Don't treat wikipedia as a source. Treat it as an aggregator - both of information and of sources. Reading a wikipedia article is generally a decent way to get introduced to a topic and is quite reliably a good way to get an idea of what the typical view of a topic is. The latter is unsurprising since it's more or less the goal of wikipedia. (see: )

The best way to use wikipedia is to read the article and make note of which parts are most relevant (or interesting if you're just researching for personal growth) and write down the citation number along with a summary of what was stated. Then after you finish the article, look over that list and go read those citations.

Hehehe I still remember when he tweeted about how much GG upset him. I think he realized the flaw in Wikipedia's design that GG revealed.

A wiki is a collection of anonymous and sometimes named claims and opinions made at various points in time in the past, present, and future by people of questionable credibility, along with links to collections of sources. The wiki itself is not a source at all. It is not even good for gauging public opinion or general consensus. Anyone can very easily edit an article immediately after it’s posted in order to make the one who cited it look like a total buffoon. Citing a wiki as a set of sources (which may or may not even support your argument), and then expecting the person you're trying to convince to sort through them themselves and pick out just which one you want to use which actually supports you–in other words, to construct your own argument for you–is extremely discourteous.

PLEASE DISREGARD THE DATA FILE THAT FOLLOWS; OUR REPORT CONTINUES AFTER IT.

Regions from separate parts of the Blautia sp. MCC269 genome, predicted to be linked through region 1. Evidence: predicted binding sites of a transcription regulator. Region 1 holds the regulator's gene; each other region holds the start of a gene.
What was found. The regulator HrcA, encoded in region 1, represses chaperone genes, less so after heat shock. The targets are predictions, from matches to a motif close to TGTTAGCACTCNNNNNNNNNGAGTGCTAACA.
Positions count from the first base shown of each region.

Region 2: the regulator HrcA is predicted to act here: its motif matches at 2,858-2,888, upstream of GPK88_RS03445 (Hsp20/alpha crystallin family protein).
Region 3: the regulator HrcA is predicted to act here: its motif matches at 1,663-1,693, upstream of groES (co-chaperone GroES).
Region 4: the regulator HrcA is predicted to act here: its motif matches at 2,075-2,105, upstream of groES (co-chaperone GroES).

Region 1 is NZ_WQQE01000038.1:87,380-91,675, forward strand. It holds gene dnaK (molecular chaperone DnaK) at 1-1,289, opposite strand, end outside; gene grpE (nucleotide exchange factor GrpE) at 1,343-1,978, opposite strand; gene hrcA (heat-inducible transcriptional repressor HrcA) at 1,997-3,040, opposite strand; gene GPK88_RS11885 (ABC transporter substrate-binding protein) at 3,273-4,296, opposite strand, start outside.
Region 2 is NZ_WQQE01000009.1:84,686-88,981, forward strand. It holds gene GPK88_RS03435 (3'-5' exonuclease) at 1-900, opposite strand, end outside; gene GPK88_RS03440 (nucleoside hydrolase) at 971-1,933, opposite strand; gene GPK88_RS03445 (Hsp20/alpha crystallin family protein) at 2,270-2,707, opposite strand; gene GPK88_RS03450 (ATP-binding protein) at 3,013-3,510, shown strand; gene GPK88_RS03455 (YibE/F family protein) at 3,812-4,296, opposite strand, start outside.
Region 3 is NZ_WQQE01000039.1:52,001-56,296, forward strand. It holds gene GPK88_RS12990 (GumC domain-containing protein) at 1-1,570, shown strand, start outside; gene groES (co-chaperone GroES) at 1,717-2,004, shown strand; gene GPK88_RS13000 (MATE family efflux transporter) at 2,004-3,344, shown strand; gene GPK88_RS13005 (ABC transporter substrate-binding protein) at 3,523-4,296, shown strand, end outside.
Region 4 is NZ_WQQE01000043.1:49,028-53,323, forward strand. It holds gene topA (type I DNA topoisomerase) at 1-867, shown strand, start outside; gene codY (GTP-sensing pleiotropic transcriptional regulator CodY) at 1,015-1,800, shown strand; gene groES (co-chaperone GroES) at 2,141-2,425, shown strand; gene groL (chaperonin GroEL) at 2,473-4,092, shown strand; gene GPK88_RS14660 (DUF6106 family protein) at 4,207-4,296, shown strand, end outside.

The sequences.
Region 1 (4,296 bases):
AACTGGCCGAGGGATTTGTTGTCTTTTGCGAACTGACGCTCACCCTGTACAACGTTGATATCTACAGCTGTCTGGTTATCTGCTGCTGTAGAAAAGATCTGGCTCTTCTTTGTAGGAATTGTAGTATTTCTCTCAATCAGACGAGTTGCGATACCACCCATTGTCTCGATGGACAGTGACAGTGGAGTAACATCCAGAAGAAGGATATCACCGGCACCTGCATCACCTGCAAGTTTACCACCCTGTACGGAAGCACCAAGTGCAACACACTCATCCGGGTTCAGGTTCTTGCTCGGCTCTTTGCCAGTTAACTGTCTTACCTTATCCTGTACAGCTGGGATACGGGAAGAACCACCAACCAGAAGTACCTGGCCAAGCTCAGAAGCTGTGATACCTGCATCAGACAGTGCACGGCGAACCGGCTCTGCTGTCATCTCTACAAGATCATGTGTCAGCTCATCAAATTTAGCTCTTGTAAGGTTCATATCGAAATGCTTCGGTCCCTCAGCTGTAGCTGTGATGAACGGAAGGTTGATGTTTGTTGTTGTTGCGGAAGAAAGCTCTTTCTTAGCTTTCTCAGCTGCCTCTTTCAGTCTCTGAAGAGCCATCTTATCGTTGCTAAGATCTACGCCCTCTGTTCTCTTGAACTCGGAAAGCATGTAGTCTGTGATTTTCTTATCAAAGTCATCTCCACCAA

No, they tell students not to do it because it genuinely is a fucking awful practice to cite a malleable, ever-changing article that anyone of dubious credibility can edit at any time.

Wikis are magic?

this must be a joke

The point about the future is that a wiki entry can change. It's a malleable source.

it's fine. very useful

It's good for hard data, such as what's the capital of Cyprus, but for social issues it suffers from the same political bullshit as the mainstream media. I'm not sure if Wikimedia does this anymore, but the foundation used to actively sell itself as a PR firm.

Here's the kind of crap Wikimedia spends their donations on these days:

Literally paid editing with an agenda–the exact kind of garbage that gets most contributors in the community furious.

It's good for hard facts, collection of primary sources, and a summary of quite a few topics. Think of it as a starting point, and avoid it for social issues, especially contemporary ones.

The Macedonia naming dispute is a fun topic.

Ironically enough, the more internal conflicts there are, the better the article usually. Look at the article about Israel/Palestine, there's so much discussion going on there, that nobody will grant anyone else any shred of bias.

Uh huh, now hop over to the gamergate article where neutrality advocates have been systematically stonewalled by social justice partisans since its inception–when their crony admin buddies aren't banning outright everyone who disagrees with the pathetic excuse for an article.

Wikipedia is typically a bad place for philosophy. Like the page for mutualism is all messed up.

He said internal conflict.
That's a very settled scenario. Not a lot of conflict going on currently.